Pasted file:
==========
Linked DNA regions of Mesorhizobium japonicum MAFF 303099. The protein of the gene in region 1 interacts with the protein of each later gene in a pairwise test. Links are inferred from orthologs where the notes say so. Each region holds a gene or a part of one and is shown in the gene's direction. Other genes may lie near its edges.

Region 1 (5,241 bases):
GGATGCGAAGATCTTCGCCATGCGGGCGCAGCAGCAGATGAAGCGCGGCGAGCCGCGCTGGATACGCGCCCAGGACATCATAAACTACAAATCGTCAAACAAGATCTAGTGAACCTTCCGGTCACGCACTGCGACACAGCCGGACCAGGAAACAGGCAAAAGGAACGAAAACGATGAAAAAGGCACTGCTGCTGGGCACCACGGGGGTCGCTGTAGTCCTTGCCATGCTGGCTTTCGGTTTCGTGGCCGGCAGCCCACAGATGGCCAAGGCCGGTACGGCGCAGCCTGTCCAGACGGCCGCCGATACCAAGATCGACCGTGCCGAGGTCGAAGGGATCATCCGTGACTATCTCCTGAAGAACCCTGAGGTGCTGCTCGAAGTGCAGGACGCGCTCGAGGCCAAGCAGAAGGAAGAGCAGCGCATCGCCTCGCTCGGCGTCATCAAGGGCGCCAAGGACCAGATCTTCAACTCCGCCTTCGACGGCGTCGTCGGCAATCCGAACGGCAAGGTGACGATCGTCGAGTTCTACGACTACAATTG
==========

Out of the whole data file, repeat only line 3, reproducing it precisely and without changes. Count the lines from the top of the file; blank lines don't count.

GGATGCGAAGATCTTCGCCATGCGGGCGCAGCAGCAGATGAAGCGCGGCGAGCCGCGCTGGATACGCGCCCAGGACATCATAAACTACAAATCGTCAAACAAGATCTAGTGAACCTTCCGGTCACGCACTGCGACACAGCCGGACCAGGAAACAGGCAAAAGGAACGAAAACGATGAAAAAGGCACTGCTGCTGGGCACCACGGGGGTCGCTGTAGTCCTTGCCATGCTGGCTTTCGGTTTCGTGGCCGGCAGCCCACAGATGGCCAAGGCCGGTACGGCGCAGCCTGTCCAGACGGCCGCCGATACCAAGATCGACCGTGCCGAGGTCGAAGGGATCATCCGTGACTATCTCCTGAAGAACCCTGAGGTGCTGCTCGAAGTGCAGGACGCGCTCGAGGCCAAGCAGAAGGAAGAGCAGCGCATCGCCTCGCTCGGCGTCATCAAGGGCGCCAAGGACCAGATCTTCAACTCCGCCTTCGACGGCGTCGTCGGCAATCCGAACGGCAAGGTGACGATCGTCGAGTTCTACGACTACAATTG